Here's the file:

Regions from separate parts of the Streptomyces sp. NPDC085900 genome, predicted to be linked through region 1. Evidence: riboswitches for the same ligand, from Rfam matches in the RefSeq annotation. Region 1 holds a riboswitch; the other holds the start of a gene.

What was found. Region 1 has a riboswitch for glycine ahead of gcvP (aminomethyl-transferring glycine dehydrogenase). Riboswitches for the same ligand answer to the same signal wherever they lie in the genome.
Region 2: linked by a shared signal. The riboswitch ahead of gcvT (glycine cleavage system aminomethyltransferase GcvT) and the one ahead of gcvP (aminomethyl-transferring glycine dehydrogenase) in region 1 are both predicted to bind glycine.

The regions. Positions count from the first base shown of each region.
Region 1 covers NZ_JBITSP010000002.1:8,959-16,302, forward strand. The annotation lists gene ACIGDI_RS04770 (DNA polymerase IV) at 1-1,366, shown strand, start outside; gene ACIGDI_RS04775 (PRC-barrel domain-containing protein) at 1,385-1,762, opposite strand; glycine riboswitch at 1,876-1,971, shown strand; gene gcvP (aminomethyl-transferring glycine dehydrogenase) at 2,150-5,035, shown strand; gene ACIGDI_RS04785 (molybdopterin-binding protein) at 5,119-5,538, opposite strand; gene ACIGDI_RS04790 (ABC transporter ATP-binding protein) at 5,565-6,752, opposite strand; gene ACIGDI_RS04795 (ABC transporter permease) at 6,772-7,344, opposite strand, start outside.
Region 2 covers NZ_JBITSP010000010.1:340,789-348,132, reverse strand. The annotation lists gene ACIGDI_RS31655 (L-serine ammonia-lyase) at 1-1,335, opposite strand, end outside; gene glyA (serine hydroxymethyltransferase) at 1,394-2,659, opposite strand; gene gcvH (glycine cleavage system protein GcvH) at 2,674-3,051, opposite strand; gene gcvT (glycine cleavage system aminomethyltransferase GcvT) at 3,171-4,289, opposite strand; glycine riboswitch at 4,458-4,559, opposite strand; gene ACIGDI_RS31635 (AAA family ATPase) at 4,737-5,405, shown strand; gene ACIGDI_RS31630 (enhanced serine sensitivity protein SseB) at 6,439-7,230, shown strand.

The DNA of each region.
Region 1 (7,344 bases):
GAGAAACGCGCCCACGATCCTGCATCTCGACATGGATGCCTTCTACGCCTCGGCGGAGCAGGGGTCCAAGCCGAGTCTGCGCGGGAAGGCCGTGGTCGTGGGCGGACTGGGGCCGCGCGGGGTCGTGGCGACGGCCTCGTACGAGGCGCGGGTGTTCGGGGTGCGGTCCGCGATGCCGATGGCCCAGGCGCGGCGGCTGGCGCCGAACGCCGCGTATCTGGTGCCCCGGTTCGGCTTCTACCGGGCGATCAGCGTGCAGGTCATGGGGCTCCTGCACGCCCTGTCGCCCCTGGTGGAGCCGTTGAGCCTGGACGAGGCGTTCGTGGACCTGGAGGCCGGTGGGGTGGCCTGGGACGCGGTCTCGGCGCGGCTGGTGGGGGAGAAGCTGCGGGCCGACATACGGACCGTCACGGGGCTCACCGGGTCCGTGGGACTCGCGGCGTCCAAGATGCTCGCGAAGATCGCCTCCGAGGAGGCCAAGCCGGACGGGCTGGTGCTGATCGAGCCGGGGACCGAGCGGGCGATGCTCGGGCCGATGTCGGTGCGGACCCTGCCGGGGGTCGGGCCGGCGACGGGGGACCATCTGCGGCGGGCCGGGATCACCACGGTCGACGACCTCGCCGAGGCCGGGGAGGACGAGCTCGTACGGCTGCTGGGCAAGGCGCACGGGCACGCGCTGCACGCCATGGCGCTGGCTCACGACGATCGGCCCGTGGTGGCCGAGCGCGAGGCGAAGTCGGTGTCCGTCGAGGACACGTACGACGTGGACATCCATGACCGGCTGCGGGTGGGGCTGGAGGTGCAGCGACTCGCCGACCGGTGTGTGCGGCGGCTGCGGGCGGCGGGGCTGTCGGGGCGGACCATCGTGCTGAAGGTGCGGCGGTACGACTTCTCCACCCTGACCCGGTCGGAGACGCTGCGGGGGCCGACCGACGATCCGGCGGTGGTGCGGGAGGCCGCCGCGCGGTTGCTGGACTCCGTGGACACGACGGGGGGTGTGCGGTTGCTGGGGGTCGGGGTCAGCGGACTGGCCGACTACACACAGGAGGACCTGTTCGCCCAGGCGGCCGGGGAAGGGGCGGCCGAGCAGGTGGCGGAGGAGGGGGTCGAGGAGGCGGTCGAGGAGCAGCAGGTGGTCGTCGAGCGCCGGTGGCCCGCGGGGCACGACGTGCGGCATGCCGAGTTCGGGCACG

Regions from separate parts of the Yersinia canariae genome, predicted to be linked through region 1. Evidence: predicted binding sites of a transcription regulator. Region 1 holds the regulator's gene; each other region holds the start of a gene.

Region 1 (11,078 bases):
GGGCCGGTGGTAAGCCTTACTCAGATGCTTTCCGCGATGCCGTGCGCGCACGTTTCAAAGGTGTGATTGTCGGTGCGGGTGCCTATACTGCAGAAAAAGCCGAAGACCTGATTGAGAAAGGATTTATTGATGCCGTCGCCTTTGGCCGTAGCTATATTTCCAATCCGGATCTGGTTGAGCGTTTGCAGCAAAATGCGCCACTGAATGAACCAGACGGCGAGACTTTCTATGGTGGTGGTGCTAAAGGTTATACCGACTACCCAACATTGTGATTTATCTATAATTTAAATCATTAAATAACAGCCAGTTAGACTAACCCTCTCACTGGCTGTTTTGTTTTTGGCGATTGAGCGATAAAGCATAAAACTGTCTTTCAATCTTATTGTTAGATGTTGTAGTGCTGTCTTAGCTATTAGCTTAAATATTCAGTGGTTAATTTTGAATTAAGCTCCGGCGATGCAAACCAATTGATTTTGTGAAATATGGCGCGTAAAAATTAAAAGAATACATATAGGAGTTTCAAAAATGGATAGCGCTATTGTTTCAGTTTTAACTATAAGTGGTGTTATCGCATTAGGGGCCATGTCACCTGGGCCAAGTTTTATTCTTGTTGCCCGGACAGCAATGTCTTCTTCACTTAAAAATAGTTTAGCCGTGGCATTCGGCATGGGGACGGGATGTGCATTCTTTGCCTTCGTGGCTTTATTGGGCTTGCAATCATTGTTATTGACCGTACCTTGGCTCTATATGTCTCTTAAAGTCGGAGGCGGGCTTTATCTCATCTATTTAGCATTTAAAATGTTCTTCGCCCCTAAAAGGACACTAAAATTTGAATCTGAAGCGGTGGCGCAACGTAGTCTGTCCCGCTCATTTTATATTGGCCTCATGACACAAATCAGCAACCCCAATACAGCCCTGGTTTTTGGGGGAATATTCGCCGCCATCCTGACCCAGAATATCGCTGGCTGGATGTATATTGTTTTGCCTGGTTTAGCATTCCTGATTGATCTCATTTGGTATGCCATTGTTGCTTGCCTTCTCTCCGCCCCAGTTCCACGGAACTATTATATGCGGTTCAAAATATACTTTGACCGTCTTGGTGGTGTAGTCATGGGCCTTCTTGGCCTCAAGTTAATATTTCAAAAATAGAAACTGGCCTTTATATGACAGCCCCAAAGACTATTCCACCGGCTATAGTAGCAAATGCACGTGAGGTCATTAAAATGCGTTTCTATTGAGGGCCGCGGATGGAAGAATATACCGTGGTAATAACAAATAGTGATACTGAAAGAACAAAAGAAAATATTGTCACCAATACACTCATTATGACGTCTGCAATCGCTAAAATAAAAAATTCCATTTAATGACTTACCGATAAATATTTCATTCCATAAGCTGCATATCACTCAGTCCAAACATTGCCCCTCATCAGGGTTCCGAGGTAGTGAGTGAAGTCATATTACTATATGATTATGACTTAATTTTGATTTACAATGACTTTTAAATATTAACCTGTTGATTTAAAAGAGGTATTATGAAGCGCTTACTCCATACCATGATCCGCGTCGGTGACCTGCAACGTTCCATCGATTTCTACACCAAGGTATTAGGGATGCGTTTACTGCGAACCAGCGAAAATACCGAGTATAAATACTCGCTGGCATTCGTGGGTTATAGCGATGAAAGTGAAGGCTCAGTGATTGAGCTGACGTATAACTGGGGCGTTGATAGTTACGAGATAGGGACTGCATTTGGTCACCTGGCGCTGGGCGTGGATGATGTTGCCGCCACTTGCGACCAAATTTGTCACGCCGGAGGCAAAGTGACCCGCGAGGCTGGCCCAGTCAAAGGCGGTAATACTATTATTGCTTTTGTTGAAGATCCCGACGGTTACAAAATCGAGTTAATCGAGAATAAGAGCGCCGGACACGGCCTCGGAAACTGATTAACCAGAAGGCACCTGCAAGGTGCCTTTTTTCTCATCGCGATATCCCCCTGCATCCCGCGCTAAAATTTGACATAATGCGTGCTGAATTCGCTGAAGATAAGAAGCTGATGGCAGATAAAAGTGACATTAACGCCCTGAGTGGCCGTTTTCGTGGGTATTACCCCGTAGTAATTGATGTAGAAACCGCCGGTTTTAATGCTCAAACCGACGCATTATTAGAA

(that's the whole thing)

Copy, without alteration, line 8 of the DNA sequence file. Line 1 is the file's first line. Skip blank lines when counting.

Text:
Region 1 (7,344 bases):